A fourth call, to Officer 3 from another officer (Officer 4), asked Officer 3 for details of the incident. Officer 3 said, “Originally it was a break and enter in Huntsville. I don’t know how they got the description of the car or truck, a Bracebridge unit sees the truck heading south on Hwy 11, goes to light it up, nothing, doesn’t engage in a pursuit, just follows it, then eventually the Comm Sergeant tells them to disengage cause the guys driving wild. So, the Orillia guys at that point were already set up to do a belt, they miss him, and he drives off down a side road, they get called off again ‘cause he starts going the wrong way northbound in the southbound on Hwy 11 for a bit. Everyone gets disengaged and told to stay where they are until further notice. They see him go down another side road from where they were stopped, a dead-end side road that leads to a quarry in Hawking’s Corners somewhere. They set up containment, get the dog and ERT [3] but they cannot find him. Then one of the containment units reported that a truck was flying out of the quarry and heading back to Hwy 11. A unit that was on Hwy 11, sees it, doesn’t try to light him up follows him from a half click behind, the guys doing almost a hundred kilometres down the road. He then starts speeding up and driving like an idiot, so I ordered all our units to pull over. Two units that were south of him at Old Barrie Road and Hwy 11 manage to spike this stolen vehicle number two. He then goes down 15/16 Sideroad. He starts going into oncoming traffic, so I again told the units to pull over. Then I told the units they could resume patrol in the last known direction he was seen. They do so and a few minutes later they find him pulled over on 15/16 Sideroad but he’s now on two wheels. There’s a short foot pursuit, they get the driver but while they are doing that the other guy steals [police vehicle 4]. Next thing I hear on the radio is that someone is doing a buck sixty behind the stolen cruiser, so I go on air and tell them to pull off and immediately disengage. As I am saying that there is a bunch of incoherent shouting saying this is a gunpoint arrest then the rest of the cruisers swarm in and they arrest the guy. The only part that is going to be a pursuit is when they are behind the stolen cruiser—it sucks because there didn’t need to be one.”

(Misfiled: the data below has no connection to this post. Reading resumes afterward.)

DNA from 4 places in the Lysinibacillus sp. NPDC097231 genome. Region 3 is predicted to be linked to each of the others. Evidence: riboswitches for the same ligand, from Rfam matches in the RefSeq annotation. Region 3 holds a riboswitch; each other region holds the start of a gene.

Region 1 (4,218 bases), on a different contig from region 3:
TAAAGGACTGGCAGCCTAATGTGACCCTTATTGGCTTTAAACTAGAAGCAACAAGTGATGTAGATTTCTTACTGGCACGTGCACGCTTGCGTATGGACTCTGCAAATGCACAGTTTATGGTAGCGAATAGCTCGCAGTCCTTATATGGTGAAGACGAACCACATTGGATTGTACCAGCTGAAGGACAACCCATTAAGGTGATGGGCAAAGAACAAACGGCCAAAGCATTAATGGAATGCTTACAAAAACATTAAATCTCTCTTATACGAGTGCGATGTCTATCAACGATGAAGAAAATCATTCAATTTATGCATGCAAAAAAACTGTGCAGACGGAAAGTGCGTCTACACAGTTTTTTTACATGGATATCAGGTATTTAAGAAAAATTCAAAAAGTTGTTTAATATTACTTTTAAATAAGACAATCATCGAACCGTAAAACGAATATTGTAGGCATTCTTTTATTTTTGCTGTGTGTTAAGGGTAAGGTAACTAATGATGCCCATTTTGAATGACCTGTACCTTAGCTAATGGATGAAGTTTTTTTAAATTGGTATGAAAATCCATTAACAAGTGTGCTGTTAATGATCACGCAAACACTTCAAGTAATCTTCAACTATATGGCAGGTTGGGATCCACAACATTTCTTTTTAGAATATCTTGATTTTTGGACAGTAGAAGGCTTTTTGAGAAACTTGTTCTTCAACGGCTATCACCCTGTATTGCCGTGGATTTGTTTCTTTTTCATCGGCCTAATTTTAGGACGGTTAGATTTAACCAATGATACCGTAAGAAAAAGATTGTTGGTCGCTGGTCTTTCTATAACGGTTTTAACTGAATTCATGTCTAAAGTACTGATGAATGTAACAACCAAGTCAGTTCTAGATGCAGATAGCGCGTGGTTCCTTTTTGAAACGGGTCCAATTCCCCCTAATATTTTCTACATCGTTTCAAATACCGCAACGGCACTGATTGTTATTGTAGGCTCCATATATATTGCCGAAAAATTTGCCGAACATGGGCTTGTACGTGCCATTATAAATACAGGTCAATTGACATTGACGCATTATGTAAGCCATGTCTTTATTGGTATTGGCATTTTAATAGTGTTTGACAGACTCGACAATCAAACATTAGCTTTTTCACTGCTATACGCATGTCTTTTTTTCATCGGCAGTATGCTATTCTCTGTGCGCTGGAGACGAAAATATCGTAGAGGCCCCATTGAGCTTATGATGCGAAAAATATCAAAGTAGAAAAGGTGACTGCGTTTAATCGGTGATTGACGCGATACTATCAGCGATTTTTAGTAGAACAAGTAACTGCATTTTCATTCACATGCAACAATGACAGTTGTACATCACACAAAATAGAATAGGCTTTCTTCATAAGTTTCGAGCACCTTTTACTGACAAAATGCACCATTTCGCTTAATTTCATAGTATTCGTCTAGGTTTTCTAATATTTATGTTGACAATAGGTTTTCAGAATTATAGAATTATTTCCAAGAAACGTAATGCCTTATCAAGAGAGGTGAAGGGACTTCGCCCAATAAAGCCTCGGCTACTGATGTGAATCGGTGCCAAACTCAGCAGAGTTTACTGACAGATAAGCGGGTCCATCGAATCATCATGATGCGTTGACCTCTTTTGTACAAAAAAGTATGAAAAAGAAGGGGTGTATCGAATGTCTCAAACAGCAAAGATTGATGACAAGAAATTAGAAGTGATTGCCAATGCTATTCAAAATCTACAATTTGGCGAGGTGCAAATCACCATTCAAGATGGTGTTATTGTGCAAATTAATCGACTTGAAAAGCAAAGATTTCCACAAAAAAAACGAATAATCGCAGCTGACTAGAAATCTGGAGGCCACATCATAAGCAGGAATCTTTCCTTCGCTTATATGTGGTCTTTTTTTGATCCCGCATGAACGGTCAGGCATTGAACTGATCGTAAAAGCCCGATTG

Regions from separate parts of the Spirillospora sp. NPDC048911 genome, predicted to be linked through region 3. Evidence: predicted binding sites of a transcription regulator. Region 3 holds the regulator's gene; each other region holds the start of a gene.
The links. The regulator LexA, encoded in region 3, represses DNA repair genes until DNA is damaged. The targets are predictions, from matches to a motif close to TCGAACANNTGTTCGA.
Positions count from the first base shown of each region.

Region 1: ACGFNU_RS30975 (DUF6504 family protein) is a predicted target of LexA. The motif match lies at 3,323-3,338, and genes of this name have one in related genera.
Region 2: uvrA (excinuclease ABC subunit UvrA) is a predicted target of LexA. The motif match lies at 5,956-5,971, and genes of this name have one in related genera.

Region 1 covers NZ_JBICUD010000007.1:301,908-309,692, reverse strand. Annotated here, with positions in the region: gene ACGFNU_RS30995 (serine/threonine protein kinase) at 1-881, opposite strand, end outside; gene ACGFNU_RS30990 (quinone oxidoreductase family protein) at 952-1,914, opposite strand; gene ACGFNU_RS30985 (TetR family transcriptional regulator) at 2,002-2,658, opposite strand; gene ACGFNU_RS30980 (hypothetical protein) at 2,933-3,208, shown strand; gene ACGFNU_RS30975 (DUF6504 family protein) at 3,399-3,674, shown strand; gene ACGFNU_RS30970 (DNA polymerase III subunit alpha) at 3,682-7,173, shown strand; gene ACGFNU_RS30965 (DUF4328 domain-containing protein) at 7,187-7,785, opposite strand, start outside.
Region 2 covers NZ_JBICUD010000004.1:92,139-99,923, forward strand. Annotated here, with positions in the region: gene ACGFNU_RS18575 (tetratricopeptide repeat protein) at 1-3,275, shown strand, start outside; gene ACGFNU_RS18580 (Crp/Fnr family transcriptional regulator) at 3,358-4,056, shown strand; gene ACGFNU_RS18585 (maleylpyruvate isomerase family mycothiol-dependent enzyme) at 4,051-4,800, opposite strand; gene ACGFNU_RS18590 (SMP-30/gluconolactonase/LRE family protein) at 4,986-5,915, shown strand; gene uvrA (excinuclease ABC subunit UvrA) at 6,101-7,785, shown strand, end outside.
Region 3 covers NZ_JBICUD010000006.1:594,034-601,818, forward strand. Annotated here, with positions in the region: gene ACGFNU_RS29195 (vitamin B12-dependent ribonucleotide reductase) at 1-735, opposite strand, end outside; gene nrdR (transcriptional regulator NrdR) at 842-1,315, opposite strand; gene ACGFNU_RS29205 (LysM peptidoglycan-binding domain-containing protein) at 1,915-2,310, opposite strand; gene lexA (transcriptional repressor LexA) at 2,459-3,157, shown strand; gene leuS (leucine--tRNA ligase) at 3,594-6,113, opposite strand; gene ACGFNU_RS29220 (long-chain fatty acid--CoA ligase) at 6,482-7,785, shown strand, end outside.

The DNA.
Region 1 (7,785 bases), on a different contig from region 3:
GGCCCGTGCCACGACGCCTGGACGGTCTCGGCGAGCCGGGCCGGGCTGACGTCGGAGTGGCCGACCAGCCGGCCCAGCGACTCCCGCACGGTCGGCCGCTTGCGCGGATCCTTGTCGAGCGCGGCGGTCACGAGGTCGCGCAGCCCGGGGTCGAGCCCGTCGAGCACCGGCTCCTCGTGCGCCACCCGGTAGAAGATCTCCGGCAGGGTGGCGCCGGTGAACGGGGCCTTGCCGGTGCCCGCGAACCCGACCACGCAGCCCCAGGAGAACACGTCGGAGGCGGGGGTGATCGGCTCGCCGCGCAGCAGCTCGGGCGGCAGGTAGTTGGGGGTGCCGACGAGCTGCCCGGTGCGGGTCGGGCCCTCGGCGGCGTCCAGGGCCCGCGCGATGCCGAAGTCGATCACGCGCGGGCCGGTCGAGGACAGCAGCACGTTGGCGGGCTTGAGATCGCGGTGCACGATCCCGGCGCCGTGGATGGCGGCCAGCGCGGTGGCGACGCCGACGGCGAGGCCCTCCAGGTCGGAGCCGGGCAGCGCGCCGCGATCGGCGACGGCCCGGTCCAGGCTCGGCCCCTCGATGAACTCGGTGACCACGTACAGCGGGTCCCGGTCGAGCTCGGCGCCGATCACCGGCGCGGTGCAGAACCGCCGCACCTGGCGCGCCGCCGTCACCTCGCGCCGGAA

Officer 3 then called the POC and told her the prisoner from the collision had died at RVH.

Materials Obtained from Police Service

The SIU obtained the following records from the OPP between April 20, 2022, and May 24, 2022:
  • Collision Report;
  • Canadian Police Information Centre report - the Complainant;
  • GPS data;
  • Maintenance records for police vehicle 4;
  • Notes – WO #2;
  • Notes – WO #3;